The brief break from classes and deadlines is the perfect chance to take a trip to the cinema and catch up on the films you didn’t have a chance to see during term. Logan, the final Hugh Jackman led Wolverine film; Kong: Skull Island, the latest offering about the giant monkey; and Viceroy’s House, a historical drama surrounding British India’s return to independence, are all still in cinemas now. Alternatively, this weekend marked the release of Personal Shopper, an unnerving ghostly mystery about fear, grief, and life after death. But the biggest releases this week are unarguably Get Out and the remade Beauty and the Beast.
Having already received overwhelmingly positive reviews, Jordan Peele’s Get Out is the socially conscious horror film we have all been waiting for (whether we realised it or not). The opening, a lonely figure walking home alone at night, employs all of the traditional horror film tropes. When a car pulls up alongside the figure ominous music is not necessary to convey the impending threat. But when the figure is a black man the scene becomes frightening in an all too relevant and familiar way.
The film continues in this vein, manipulating traditional horror tropes and clichés to give them a racial overtone which only makes them more terrifying. The awkwardness of Chris’s first visit to his girlfriend’s family home is made immediately obvious by his anxiety at their lack of foreknowledge that he is a black man dating their white daughter. Their racial insensitivity and resulting overcompensation (of course they would have voted Obama in for a third term if they could have) are at first treated at comedic plays. But Chris’ discomfort increases at a family gathering where the number of white people increases but he is introduced to only three people of colour, two of whom are staff and all of whom are under some strange compulsion.
The climactic reveal of the family’s intentions for Chris, the same fate which has befallen all of the black people they have lured to their home, is a disturbing new take on black face which modern medical experiments have made possible. The films rooting in psychology and medicine give a believability (within the context of the film) which combined with the very real racism allows the film to truly shock. The film resists its white antagonists attempts to sanitize the brutality which it deals with, despite being very funny in places, but instead exposes it and all of the nuances and subtleties of racism (fetishizing, police prejudice, appropriation and commodification of black culture) which so often go overlooked in mainstream cinema. Daniel Kaluuya as Chris is integral to the film’s success, and it is the depth of his performance which reveals the lasting trauma and heavy weight of racist persecution which extend far beyond the closing credits.
A much lighter film in contrast, this weekend Bill Condon’s Beauty and the Beast finally hit cinemas in all of its splendidly lavish glory. The live action remake of the tale as old as time was a gorgeous tribute to Disney’s original animated classic with a modern approach to inspire a new generation of feminists. Emma Watson’s Belle is a conscious, thoughtful, and kick-ass heroine with enough grit and determination to rival Hermione’s. Her gradual friendship with the Beast is a mature take on the classic Disney romance, and the only “love at first sight” moment is between Belle and the Beast’s library.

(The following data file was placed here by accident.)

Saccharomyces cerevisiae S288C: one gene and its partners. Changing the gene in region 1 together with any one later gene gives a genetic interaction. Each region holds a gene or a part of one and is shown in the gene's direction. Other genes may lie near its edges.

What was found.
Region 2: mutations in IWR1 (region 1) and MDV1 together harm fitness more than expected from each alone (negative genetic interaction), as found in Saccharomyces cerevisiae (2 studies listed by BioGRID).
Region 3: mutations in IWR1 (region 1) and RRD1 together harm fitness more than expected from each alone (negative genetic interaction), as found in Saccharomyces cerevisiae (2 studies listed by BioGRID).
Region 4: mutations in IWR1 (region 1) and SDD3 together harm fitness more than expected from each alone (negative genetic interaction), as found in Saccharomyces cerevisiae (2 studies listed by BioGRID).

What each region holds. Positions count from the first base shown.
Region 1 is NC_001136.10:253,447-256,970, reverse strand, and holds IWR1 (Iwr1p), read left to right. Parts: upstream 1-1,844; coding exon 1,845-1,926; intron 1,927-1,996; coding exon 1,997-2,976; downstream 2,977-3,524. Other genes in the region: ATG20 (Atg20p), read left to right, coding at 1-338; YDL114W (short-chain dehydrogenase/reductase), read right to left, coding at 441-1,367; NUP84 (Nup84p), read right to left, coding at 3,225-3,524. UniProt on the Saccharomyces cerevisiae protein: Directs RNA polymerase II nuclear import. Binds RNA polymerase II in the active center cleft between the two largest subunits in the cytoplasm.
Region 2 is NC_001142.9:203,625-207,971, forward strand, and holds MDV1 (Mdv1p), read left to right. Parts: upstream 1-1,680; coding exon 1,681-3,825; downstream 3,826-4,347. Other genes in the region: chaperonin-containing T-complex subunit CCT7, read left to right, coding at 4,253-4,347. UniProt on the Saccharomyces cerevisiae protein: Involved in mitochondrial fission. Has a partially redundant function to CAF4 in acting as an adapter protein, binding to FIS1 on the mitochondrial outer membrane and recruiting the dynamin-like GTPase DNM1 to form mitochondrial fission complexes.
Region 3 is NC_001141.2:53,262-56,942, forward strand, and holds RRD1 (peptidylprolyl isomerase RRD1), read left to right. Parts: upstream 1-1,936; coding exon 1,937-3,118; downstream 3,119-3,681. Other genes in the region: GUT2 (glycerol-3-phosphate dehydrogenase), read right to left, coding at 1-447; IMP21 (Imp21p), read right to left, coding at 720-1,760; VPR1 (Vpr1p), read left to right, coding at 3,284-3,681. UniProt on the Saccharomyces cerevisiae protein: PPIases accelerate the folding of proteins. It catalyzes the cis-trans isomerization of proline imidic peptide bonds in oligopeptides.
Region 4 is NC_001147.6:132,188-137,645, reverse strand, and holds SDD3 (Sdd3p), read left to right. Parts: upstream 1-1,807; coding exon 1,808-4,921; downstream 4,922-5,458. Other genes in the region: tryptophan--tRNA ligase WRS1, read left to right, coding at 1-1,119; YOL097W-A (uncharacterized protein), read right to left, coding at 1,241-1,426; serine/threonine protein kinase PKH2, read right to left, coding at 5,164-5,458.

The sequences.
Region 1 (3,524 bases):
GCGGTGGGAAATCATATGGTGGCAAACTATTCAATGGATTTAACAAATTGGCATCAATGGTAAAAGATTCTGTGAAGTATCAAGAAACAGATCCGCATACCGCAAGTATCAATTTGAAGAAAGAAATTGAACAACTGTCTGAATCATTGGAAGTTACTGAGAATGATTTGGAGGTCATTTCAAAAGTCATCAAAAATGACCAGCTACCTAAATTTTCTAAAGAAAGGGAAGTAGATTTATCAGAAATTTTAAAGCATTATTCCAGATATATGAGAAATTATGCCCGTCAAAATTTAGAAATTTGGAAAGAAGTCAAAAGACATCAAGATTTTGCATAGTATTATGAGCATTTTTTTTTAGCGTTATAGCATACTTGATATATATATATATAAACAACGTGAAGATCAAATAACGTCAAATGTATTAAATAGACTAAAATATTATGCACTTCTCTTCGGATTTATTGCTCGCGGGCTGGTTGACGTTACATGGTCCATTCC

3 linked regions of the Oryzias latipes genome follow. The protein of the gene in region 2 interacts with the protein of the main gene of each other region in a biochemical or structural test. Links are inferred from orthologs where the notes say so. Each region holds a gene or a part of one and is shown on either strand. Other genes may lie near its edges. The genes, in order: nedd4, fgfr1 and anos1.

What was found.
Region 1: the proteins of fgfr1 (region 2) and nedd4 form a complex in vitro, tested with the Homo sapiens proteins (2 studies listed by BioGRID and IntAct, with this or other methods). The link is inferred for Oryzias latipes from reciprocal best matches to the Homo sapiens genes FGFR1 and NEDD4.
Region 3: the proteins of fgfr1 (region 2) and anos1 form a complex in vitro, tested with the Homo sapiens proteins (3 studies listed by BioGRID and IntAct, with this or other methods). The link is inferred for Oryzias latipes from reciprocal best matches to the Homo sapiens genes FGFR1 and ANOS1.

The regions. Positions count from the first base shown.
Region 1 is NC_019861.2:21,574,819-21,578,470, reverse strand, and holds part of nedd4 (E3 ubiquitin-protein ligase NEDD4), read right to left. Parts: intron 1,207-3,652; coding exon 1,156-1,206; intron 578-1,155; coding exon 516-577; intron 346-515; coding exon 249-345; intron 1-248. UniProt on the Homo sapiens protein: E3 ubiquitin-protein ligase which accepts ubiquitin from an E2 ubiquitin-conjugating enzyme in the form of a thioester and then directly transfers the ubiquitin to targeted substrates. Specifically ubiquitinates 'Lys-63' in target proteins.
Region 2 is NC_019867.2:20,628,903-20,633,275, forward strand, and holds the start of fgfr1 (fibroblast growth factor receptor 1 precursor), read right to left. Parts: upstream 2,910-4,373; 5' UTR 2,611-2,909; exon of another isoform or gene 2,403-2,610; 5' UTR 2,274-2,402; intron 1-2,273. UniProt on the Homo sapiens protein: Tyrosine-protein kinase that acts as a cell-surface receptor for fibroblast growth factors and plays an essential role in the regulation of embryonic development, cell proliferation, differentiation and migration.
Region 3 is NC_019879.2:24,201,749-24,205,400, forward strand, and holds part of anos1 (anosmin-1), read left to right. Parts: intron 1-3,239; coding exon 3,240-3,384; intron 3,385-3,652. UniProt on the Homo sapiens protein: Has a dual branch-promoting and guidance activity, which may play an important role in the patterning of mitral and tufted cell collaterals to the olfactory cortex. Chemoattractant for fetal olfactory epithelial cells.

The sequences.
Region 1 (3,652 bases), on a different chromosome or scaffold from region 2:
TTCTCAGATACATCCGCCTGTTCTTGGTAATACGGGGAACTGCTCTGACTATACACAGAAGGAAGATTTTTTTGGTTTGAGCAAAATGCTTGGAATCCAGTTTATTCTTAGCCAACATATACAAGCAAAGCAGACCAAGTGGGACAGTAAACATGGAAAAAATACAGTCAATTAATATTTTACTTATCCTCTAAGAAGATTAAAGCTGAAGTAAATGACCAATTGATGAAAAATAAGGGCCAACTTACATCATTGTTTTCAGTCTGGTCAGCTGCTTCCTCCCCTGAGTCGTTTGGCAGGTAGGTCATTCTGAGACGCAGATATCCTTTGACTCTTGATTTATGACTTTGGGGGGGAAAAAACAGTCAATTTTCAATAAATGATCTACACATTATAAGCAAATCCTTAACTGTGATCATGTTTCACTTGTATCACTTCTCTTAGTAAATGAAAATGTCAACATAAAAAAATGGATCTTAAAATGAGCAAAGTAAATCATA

The production is an irresistible explosion of colour and beautifully intricate attention to detail. It is also enormous. It would have to be to make room for not one but two comedy duos – Ian McKellen’s Cogsworth and Ewan Mcgregror’s Lumiere; and Luke Evan’s Gaston and Josh Gad’s LeFou. But the extravagant set, the comedy, and the stunning music never detract from the fairy tale at the centre of the film which has some extra nods to Gabrielle-Suzanne Barbot de Villeneuve’s original story, and some additional embellishments and expansions.
Some cinemas have been boycotting the film because of its inclusion of a gay character and an “exclusively gay scene,” but expressions of LeFou’s sexuality are so subtle and brief (blink and you’ll miss them) this bigoted boycott is as unnecessary as it is homophobic. The recurrence of a “not like other girls” line of thought is also disappointing, but is countered by the variety of active female voices and figures within the film, and somewhat explained by a revealing depiction of the towns people’s ferocious reaction to Belle teaching another little girl to read. The addition of a back story for the Beast might be viewed as an attempt to excuse the Beast’s aggressive behaviour, but instead gives the Beast a past to learn from and Belle more realistic motivations for sympathising with him.
The film is undeniably problematic at times, but it is a step forward from the original and it manages to be such without losing the magic and beauty of the fairy tale we grew up with. A film this good, with the added bonus of childhood nostalgia, makes a trip to the cinema almost irresistible.